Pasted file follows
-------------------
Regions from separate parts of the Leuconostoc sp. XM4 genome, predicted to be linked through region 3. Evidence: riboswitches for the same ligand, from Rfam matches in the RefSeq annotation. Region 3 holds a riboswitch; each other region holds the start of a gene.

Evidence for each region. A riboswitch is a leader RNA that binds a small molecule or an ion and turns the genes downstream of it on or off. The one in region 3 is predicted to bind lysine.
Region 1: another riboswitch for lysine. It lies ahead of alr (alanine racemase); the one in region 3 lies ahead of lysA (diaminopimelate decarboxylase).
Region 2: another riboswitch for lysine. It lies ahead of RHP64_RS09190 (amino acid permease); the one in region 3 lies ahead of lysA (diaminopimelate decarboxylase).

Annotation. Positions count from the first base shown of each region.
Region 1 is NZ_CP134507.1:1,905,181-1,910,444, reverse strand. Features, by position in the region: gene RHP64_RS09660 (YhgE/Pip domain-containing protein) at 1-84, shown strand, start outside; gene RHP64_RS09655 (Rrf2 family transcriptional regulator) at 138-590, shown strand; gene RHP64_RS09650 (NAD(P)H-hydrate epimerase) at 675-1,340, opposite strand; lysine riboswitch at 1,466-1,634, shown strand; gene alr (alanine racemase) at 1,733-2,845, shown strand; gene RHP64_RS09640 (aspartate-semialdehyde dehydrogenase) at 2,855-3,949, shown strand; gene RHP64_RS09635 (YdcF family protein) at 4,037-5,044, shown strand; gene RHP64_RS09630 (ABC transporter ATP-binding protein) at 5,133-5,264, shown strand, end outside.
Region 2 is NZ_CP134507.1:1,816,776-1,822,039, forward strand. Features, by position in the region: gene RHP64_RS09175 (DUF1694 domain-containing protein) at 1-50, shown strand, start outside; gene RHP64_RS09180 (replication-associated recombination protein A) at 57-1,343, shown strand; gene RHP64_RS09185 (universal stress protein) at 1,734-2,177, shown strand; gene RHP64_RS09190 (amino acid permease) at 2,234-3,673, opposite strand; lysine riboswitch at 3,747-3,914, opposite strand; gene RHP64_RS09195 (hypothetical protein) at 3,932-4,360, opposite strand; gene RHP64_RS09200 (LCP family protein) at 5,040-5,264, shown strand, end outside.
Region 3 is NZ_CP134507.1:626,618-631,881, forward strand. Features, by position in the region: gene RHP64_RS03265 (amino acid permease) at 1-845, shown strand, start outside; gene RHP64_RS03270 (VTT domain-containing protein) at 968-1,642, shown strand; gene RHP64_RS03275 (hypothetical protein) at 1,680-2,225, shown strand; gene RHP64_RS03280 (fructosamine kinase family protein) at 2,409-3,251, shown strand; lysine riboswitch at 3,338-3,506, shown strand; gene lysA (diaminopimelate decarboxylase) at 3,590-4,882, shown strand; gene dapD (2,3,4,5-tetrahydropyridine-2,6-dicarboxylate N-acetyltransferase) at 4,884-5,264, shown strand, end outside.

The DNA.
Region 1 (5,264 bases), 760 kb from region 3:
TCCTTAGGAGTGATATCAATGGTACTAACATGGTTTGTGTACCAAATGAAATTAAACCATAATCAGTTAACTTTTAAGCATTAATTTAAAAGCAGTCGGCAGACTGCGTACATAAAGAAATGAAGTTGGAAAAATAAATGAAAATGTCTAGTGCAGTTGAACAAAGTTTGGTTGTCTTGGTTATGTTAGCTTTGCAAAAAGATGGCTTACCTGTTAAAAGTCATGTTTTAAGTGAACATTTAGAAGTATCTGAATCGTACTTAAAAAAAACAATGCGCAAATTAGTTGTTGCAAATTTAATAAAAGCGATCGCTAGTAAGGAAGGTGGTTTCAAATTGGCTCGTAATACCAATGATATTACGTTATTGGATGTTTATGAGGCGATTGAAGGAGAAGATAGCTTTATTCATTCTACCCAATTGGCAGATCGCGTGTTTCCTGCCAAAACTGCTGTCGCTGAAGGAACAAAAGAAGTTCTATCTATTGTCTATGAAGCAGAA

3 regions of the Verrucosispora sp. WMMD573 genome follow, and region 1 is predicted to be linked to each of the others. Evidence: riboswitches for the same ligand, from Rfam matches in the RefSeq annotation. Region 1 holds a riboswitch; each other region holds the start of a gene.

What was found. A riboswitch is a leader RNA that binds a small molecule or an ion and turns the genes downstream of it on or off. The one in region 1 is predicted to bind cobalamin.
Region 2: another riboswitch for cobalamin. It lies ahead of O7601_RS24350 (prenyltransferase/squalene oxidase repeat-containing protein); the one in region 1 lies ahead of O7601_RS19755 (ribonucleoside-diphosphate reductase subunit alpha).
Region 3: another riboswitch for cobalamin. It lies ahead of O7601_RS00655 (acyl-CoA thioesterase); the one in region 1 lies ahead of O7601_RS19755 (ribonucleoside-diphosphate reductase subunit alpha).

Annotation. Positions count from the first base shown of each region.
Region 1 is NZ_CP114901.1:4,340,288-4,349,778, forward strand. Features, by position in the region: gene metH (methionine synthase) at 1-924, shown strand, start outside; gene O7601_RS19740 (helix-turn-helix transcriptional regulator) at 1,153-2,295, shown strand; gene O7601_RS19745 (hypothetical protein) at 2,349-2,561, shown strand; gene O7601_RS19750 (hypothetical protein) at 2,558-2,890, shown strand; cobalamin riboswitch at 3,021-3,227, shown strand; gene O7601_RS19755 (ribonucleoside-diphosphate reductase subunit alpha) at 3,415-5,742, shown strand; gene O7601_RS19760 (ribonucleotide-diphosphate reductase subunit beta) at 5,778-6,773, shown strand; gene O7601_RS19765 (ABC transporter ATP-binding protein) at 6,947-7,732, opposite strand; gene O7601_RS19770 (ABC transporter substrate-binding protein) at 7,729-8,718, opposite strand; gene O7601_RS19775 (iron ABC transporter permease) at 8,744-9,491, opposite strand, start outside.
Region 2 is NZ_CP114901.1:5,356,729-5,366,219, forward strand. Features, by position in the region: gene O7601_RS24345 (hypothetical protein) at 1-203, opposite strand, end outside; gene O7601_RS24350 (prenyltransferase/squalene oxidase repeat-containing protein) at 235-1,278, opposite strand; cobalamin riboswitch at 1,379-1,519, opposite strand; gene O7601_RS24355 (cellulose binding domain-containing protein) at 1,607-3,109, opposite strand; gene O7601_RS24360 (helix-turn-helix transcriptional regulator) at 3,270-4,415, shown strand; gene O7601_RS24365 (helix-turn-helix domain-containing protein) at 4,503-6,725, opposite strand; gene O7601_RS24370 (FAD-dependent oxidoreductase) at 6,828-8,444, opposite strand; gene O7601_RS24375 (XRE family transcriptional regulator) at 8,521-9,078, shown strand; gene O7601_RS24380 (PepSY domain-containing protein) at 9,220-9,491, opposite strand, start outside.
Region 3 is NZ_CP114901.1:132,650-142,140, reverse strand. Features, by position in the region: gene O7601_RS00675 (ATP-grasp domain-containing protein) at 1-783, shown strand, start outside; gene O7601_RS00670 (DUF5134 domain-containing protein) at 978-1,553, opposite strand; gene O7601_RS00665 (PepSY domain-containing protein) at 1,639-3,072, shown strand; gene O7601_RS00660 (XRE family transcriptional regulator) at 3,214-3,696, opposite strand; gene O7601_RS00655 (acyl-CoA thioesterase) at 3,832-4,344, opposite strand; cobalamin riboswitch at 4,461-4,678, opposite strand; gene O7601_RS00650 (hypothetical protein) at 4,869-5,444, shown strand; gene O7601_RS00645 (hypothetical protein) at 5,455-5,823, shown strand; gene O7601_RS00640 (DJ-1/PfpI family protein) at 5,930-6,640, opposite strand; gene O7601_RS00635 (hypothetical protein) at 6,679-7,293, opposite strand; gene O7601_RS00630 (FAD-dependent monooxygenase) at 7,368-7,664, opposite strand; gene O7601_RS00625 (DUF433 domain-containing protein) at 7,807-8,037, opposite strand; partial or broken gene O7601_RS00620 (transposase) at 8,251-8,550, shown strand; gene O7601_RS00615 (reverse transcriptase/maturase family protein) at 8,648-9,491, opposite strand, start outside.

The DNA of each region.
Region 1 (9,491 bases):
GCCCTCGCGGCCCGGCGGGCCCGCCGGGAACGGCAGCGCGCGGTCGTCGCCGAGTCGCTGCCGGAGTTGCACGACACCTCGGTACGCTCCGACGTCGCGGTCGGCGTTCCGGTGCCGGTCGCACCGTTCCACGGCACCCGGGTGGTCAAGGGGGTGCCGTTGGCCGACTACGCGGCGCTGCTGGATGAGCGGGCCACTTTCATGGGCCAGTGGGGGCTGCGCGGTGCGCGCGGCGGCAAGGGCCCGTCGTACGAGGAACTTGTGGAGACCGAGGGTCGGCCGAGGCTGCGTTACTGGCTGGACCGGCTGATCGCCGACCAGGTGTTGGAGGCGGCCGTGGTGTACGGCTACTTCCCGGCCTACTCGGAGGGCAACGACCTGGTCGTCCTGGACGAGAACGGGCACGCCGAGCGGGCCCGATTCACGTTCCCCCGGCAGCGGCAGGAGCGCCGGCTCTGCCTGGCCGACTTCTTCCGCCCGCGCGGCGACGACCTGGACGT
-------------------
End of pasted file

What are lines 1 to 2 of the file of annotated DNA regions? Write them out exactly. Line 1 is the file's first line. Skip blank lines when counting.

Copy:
Regions from separate parts of the Leuconostoc sp. XM4 genome, predicted to be linked through region 3. Evidence: riboswitches for the same ligand, from Rfam matches in the RefSeq annotation. Region 3 holds a riboswitch; each other region holds the start of a gene.

Evidence for each region. A riboswitch is a leader RNA that binds a small molecule or an ion and turns the genes downstream of it on or off. The one in region 3 is predicted to bind lysine.